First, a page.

Who is Rita Rich-Mulcahy? Facebook apologizes for threatening to ban widow, 81, over knitted ‘white pigs’ post
An 81-year-old widow from Australia was threatened by Facebook with a permanent ban after her posts about knitted ‘white pigs’ fell foul of hate speech rules
Rita Rich-Mulcahy, an 81-year-old widow, was threatened by Facebook with a permanent ban from the social media site after she posted about knitted “white pigs”. However, Facebook has now apologized to Rich-Mulcahy and admitted to a mistake to ban her social media page over “hate speech.”
Earlier in February 2021, Facebook deleted two of Rich-Mulcahy’s posts and threatened to permanently bar her from the site for “hate speech”. However, after some investigation, Facebook has told Rich-Mulcahy that its system has made a mistake in deleting the content.
Who is Rita Rich-Mulcahy?
Rich-Mulcahy, 81, is from Coalbrookdale, Shropshire, England. She is the daughter of a former Mayor of the Borough of Wenlock, Joe Rich. She moved to Australia in 1965 to teach European languages and art. She told Shropshire Star that shortly after moving to Australia, she married John Mulcahy, who passed away in 2020. Rich-Mulcahy, who currently lives in Adelaide, started a Facebook page called ‘Rita Rich’.
“I lost my husband as a way of dealing with my grief and set myself a target of knitting 100 small pigs, each being a play on pig-related words, as in Pigcasso, Francis Bacon, Hamlet, Hamplify, and so on. I am up to 79! The series is called pigtales and I call the pigs Wittyknits," she said.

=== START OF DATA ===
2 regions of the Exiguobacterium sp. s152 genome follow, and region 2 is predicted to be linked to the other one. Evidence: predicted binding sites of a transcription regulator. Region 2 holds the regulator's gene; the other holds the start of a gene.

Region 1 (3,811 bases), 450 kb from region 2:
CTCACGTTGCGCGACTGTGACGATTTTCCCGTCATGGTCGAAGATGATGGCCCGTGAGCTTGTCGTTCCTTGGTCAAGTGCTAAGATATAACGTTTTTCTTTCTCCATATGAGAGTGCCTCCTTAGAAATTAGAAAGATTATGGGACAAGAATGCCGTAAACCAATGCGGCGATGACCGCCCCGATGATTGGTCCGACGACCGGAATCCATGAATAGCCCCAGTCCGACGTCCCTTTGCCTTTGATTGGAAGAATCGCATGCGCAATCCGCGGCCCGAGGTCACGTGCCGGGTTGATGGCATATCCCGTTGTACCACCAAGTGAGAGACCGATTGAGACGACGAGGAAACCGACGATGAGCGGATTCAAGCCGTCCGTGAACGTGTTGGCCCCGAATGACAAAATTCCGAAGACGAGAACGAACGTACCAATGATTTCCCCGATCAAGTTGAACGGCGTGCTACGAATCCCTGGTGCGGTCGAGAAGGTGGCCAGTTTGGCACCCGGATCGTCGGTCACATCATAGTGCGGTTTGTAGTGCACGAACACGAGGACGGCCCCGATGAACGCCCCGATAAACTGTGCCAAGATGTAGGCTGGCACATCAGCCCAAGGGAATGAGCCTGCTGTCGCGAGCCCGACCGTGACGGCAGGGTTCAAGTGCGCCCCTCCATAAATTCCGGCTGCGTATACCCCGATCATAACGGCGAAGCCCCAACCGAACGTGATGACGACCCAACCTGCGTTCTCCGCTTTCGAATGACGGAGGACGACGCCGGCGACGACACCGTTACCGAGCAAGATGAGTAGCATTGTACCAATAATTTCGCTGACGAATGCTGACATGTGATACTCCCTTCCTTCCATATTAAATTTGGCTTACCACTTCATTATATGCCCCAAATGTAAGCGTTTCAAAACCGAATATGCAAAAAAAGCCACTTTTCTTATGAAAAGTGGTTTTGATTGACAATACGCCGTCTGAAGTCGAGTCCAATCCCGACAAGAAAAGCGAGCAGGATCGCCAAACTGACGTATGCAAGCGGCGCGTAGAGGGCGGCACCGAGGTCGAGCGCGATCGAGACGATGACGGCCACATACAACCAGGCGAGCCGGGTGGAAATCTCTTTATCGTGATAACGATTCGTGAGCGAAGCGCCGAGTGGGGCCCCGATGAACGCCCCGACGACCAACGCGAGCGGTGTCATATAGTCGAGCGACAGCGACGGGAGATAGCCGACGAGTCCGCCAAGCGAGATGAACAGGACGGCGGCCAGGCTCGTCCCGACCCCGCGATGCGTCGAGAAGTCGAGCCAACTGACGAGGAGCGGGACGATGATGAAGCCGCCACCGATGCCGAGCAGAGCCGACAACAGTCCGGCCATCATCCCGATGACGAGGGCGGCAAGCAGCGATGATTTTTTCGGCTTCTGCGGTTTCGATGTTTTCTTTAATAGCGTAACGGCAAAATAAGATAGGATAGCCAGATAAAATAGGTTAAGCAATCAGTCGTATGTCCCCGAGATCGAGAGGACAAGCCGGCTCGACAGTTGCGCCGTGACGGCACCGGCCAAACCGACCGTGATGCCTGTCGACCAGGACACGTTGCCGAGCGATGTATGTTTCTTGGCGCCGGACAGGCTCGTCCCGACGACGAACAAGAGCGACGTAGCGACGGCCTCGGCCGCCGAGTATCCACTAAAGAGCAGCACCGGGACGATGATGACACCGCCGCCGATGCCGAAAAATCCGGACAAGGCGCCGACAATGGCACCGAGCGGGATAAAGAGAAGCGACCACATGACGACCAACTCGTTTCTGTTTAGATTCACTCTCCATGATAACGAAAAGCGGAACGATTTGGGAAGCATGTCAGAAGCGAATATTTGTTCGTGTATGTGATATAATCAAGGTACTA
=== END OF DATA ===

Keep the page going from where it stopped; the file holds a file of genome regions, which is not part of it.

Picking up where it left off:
Rich-Mulcahy drew the ire of Facebook after commenting “white pigs” on a picture about rabbits and captioning a photo of her creations “high-viz pigs.” As per Rich-Mulcahy, "Facebook obviously use a bot to trawl around Facebook and I had made two comments, totally innocent, which the bot saw as hate speech.”
"One was on February 1 when a friend in Shrewsbury posted 'white rabbits, white rabbits' as it was the first of the month. And I said 'No, white pigs, white pigs!' Everyone on the knit site and my page knows I am a porcophile. The second time was when I posted a picture, and I said 'hi-viz piggy,'” she said.
Following this, Facebook issued two strikes. The 81-year-old widow couldn’t even appeal to Facebook for some reason. She was even afraid of losing her online connections if she got permanently banned from the site. However, Facebook has now issued an apology and wrote to Rich-Mulcahy that its system made the mistake of deleting those comments. The social media giant also stated that “we do sometimes make mistakes when reviewing content, which is why we give people the opportunity to appeal against our decisions.”
After Facebook accepted the mistake, Rich-Mulcahy stated that “It may seem a small thing to most people, but to someone who had never even had an overdue library book, being charged with using hate speech was frightening.”
Facebook has faced media and public scrutiny over banning several high-profile figures, including former President Donald Trump.